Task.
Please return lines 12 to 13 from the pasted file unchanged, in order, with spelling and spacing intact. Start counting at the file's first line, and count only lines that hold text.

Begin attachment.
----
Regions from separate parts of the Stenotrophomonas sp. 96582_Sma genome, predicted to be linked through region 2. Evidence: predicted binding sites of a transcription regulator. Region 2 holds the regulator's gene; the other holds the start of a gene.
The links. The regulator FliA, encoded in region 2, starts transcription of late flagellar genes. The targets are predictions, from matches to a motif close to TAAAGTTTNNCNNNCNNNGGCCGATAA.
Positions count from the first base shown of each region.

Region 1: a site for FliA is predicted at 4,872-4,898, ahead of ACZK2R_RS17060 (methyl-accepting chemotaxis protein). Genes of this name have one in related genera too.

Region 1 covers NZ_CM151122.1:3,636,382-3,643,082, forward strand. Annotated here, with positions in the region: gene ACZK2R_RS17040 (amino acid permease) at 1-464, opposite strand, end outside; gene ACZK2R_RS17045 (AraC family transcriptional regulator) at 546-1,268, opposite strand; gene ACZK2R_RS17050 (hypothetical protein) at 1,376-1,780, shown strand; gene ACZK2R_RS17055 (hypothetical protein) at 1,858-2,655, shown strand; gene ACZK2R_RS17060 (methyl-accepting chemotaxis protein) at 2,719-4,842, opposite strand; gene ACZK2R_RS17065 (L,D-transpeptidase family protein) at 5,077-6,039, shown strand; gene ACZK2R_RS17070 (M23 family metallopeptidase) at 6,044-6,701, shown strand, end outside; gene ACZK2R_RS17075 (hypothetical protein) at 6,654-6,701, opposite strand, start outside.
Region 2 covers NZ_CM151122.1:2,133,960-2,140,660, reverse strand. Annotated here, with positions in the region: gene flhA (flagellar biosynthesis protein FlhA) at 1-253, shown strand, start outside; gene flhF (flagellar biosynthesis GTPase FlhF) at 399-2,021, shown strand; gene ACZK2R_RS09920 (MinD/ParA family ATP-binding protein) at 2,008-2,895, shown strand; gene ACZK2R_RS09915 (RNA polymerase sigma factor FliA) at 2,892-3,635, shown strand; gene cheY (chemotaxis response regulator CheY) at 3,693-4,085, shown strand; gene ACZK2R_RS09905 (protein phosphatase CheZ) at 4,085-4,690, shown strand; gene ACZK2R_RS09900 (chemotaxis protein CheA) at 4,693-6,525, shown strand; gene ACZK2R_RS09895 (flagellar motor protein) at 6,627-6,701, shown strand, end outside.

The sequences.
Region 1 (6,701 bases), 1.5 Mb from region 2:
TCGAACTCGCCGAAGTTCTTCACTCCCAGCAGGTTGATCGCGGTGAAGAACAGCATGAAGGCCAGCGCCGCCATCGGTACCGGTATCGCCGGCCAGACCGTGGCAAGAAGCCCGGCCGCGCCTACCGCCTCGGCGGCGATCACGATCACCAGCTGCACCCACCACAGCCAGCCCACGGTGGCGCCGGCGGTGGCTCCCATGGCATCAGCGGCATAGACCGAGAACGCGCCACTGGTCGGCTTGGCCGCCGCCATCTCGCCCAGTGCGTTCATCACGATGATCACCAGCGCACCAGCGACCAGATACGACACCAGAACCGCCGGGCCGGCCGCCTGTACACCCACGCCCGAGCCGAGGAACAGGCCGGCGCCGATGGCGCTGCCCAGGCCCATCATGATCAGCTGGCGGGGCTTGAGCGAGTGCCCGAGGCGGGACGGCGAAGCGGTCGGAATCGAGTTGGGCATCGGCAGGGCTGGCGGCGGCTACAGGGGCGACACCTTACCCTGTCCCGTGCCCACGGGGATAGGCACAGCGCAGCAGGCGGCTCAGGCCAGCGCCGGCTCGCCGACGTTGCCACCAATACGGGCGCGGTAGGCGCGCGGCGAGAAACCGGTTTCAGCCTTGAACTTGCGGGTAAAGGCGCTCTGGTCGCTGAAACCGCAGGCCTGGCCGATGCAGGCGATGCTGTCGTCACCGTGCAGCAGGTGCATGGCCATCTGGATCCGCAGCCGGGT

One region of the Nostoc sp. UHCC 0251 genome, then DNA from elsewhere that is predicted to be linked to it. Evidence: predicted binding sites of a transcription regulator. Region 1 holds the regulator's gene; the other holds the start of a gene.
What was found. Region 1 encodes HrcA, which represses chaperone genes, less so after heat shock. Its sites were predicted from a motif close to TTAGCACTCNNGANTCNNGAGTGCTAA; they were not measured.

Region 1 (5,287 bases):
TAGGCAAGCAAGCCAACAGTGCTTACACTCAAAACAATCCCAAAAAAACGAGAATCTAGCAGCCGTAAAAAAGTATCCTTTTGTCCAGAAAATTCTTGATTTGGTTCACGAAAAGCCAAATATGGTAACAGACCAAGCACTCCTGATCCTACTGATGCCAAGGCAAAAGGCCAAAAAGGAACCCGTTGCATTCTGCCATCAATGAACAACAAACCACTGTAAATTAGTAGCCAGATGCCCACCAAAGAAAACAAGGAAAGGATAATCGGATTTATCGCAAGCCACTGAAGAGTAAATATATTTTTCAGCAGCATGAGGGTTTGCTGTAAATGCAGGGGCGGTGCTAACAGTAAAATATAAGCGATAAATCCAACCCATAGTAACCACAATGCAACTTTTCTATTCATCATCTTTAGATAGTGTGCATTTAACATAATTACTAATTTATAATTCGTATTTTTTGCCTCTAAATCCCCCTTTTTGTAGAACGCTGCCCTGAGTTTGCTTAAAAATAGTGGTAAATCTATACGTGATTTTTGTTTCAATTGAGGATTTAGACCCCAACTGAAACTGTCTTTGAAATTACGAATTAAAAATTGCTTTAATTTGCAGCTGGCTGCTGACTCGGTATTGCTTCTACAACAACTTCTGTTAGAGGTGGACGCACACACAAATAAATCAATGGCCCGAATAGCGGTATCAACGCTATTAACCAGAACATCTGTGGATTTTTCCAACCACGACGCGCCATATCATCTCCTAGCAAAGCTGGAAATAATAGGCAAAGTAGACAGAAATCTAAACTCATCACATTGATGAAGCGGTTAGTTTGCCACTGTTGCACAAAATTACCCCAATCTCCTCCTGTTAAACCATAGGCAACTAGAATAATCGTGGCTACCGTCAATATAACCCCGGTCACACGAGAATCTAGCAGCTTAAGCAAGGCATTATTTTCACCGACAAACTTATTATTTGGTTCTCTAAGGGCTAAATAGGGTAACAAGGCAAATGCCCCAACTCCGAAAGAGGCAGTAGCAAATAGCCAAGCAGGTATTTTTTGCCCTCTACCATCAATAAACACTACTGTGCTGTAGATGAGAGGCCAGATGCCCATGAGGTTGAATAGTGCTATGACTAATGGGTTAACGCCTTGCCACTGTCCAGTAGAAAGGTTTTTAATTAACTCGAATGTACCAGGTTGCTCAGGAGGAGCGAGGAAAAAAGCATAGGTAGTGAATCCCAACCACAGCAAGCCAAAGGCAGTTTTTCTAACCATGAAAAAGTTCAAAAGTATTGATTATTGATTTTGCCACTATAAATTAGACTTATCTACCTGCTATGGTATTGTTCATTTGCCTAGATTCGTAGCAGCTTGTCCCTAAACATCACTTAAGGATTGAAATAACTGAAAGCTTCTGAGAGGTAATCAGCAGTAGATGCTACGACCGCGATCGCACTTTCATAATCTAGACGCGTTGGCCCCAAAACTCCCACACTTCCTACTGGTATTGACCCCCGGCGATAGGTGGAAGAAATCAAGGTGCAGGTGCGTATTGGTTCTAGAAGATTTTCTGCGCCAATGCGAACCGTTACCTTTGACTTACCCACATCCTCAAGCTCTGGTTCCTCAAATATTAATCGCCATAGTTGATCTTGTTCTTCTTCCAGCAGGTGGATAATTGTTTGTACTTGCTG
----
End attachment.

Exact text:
Region 1 (5,287 bases):
TAGGCAAGCAAGCCAACAGTGCTTACACTCAAAACAATCCCAAAAAAACGAGAATCTAGCAGCCGTAAAAAAGTATCCTTTTGTCCAGAAAATTCTTGATTTGGTTCACGAAAAGCCAAATATGGTAACAGACCAAGCACTCCTGATCCTACTGATGCCAAGGCAAAAGGCCAAAAAGGAACCCGTTGCATTCTGCCATCAATGAACAACAAACCACTGTAAATTAGTAGCCAGATGCCCACCAAAGAAAACAAGGAAAGGATAATCGGATTTATCGCAAGCCACTGAAGAGTAAATATATTTTTCAGCAGCATGAGGGTTTGCTGTAAATGCAGGGGCGGTGCTAACAGTAAAATATAAGCGATAAATCCAACCCATAGTAACCACAATGCAACTTTTCTATTCATCATCTTTAGATAGTGTGCATTTAACATAATTACTAATTTATAATTCGTATTTTTTGCCTCTAAATCCCCCTTTTTGTAGAACGCTGCCCTGAGTTTGCTTAAAAATAGTGGTAAATCTATACGTGATTTTTGTTTCAATTGAGGATTTAGACCCCAACTGAAACTGTCTTTGAAATTACGAATTAAAAATTGCTTTAATTTGCAGCTGGCTGCTGACTCGGTATTGCTTCTACAACAACTTCTGTTAGAGGTGGACGCACACACAAATAAATCAATGGCCCGAATAGCGGTATCAACGCTATTAACCAGAACATCTGTGGATTTTTCCAACCACGACGCGCCATATCATCTCCTAGCAAAGCTGGAAATAATAGGCAAAGTAGACAGAAATCTAAACTCATCACATTGATGAAGCGGTTAGTTTGCCACTGTTGCACAAAATTACCCCAATCTCCTCCTGTTAAACCATAGGCAACTAGAATAATCGTGGCTACCGTCAATATAACCCCGGTCACACGAGAATCTAGCAGCTTAAGCAAGGCATTATTTTCACCGACAAACTTATTATTTGGTTCTCTAAGGGCTAAATAGGGTAACAAGGCAAATGCCCCAACTCCGAAAGAGGCAGTAGCAAATAGCCAAGCAGGTATTTTTTGCCCTCTACCATCAATAAACACTACTGTGCTGTAGATGAGAGGCCAGATGCCCATGAGGTTGAATAGTGCTATGACTAATGGGTTAACGCCTTGCCACTGTCCAGTAGAAAGGTTTTTAATTAACTCGAATGTACCAGGTTGCTCAGGAGGAGCGAGGAAAAAAGCATAGGTAGTGAATCCCAACCACAGCAAGCCAAAGGCAGTTTTTCTAACCATGAAAAAGTTCAAAAGTATTGATTATTGATTTTGCCACTATAAATTAGACTTATCTACCTGCTATGGTATTGTTCATTTGCCTAGATTCGTAGCAGCTTGTCCCTAAACATCACTTAAGGATTGAAATAACTGAAAGCTTCTGAGAGGTAATCAGCAGTAGATGCTACGACCGCGATCGCACTTTCATAATCTAGACGCGTTGGCCCCAAAACTCCCACACTTCCTACTGGTATTGACCCCCGGCGATAGGTGGAAGAAATCAAGGTGCAGGTGCGTATTGGTTCTAGAAGATTTTCTGCGCCAATGCGAACCGTTACCTTTGACTTACCCACATCCTCAAGCTCTGGTTCCTCAAATATTAATCGCCATAGTTGATCTTGTTCTTCTTCCAGCAGGTGGATAATTGTTTGTACTTGCTG